By Ming Xia, The Diplomat Online, February 7, 2012
News today that three Tibetan herders may have set themselves alight highlights the increasing frequency with which Tibetans (usually monks or nuns) have been turning to self-immolation, bringing to 19 the total that have done so in the past year.
Why are Tibetans setting themselves on fire with such frequency? The Chinese government has denied any responsibility, instead blaming the Dalai Lama for encouraging such radical actions. However, this claim doesn’t stand up to scrutiny. The Chinese government has told the West that the Dalai Lama is irrelevant to Tibetans, while telling Chinese and Tibetans within China that he has been marginalized to the point of becoming a “political orphan.” It’s therefore illogical to accuse him of being the mastermind behind radical actions taken by Tibetans.
The reality is that the Dalai Lama single-handedly introduced democracy to the Tibetan government in exile immediately after he fled to India in 1959. He established an elected parliament, while the process of democratization was accelerated by his receipt of the Nobel Prize in Peace in 1989, which also bolstered secularization in the government. Last year, the Dalai Lama announced plans for his full political retirement, and with Harvard-educated lawyer Lobsang Sangay directly elected to lead a Cabinet comprising laypersons from young, well-educated, diverse and cosmopolitan backgrounds.
Such success, has, unfortunately, only deepened Beijing’s anxiety over – and hostility toward – the Dalai Lama and Tibetans. For the past five years, the military, paramilitary police, and law enforcement forces have conducted searches, arrests, blockades and attacks against monasteries and their residents. The Communist Party has, meanwhile, escalated its efforts to “modernize” Tibet, including trying to brainwash Tibetans with themes of atheism, materialism and patriotism. One example of this has been the intensification of the enforcement of its 15-year-old ban on hanging portraits of the Dalai Lama in monasteries. During this year’s two New Year’s periods (Chinese and Tibetan), the Chinese government reportedly sent a million Chinese flags and portraits of four Communist Chinese leaders (Mao Zedong, Deng Xiaoping, Jiang Zemin and Hu Jintao) to monasteries. The government has also vowed to make every monastery subscribe to The People’s Daily and The Tibetan Daily, two important Communist Party newspapers.
In addition, the Chinese government has further broadened its infiltration into religious affairs and tightened control over monasteries in an effort to impose its propaganda agenda, while uncooperative monks and nuns have been expelled. It has been reported that in Lhasa, the capital of the Tibetan Autonomous Region, there are more Han Chinese than Tibetans, more soldiers than monks, and more surveillance cameras than windows.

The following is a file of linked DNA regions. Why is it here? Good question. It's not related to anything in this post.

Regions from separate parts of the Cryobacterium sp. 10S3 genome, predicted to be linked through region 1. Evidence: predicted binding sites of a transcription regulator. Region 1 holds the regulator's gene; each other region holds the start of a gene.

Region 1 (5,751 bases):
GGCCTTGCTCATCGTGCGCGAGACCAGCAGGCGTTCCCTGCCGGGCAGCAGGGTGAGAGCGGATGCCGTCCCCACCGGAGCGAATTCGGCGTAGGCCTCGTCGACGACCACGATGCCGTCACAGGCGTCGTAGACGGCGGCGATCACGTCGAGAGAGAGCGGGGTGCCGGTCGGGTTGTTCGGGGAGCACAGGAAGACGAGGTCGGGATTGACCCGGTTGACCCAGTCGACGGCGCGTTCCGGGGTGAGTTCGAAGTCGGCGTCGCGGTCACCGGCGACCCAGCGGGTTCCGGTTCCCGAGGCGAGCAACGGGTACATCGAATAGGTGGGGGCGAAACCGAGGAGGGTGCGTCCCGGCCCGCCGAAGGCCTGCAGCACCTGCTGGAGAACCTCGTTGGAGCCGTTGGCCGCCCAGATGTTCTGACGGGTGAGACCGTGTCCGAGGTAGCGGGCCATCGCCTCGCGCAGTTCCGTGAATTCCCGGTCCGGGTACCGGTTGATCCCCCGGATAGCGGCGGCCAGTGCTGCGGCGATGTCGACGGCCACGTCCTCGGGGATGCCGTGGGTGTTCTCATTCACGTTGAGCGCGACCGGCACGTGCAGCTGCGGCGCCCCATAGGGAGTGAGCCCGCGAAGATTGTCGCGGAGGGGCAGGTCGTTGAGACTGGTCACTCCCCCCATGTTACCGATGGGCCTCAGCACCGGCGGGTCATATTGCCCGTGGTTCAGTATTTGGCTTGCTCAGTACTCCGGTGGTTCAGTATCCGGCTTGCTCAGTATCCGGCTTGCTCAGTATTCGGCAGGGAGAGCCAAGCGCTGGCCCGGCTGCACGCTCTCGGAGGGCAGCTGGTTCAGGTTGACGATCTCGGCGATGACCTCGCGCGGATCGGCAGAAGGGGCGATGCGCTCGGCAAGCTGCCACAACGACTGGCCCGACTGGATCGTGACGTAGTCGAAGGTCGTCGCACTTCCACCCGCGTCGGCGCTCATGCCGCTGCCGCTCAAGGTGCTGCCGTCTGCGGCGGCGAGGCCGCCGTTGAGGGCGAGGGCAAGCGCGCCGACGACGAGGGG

President Hu Jintao (a former Party secretary in Tibet) and Zhou Yongkang (a former Party secretary in Sichuan, where most of the self-immolations have occurred, and the current czar for internal security), should be seen as directly responsible for the current repressive policy toward Tibet.
For believers, Buddhism is seen as a way of ending suffering and death. But as Tibetan Buddhism has lost its autonomy, the unique culture and identity of Tibetans has also risked becoming extinct. Now, instead of choosing between good or bad, monks and nuns feel they have no choice but to resort to self-immolation to communicate their grievances and protests.
According to various Buddhist teachings in the school of the Greater Vehicle (Mahayana), suicide can be commended under special conditions, for example if it is conducted “out of profound inner conviction” that no good can any longer be served by the retention of the physical body, or if it is in higher service to society. Indeed, it is explicitly in The Lotus Sutra (Fahua Jing) that “setting fire to the body” or “burning the fingers or toes” might be deemed a great offering to Buddha if the Three Jewels that guide Tibetan Buddhists (Buddha, Dharma and Sangha) have to be defended and honored.
It has been reported that the self-immolating monks and nuns shouted out their wishes for the return of Dalai Lama and the freedom of Tibet. If such self-immolations are to end, the global community must mobilize, and citizens must pressure their governments to work to encourage the halting of the persecution of Tibetan Buddhism and the genocide of Tibetan culture that is being perpetrated by the Chinese state. The Chinese government has shown no sign of changing course in part because global society hasn’t demonstrated its moral outrage.
Tibetan refugee and activist Lobsang Sangay once said that: “Tibetans have no oil; even our oxygen is thinner than in other places. Lamas are what we have. So the West does not care much about us.”
With more Tibetan deaths seemingly inevitable, the international community should show that the lives of Tibetans are at least as important as fluctuating oil prices. Now is time for it to show that it is willing to act to save an endangered people.
Ming Xia is a professor of Political Science at the Graduate Center and the College of Staten Island, the City University of New York.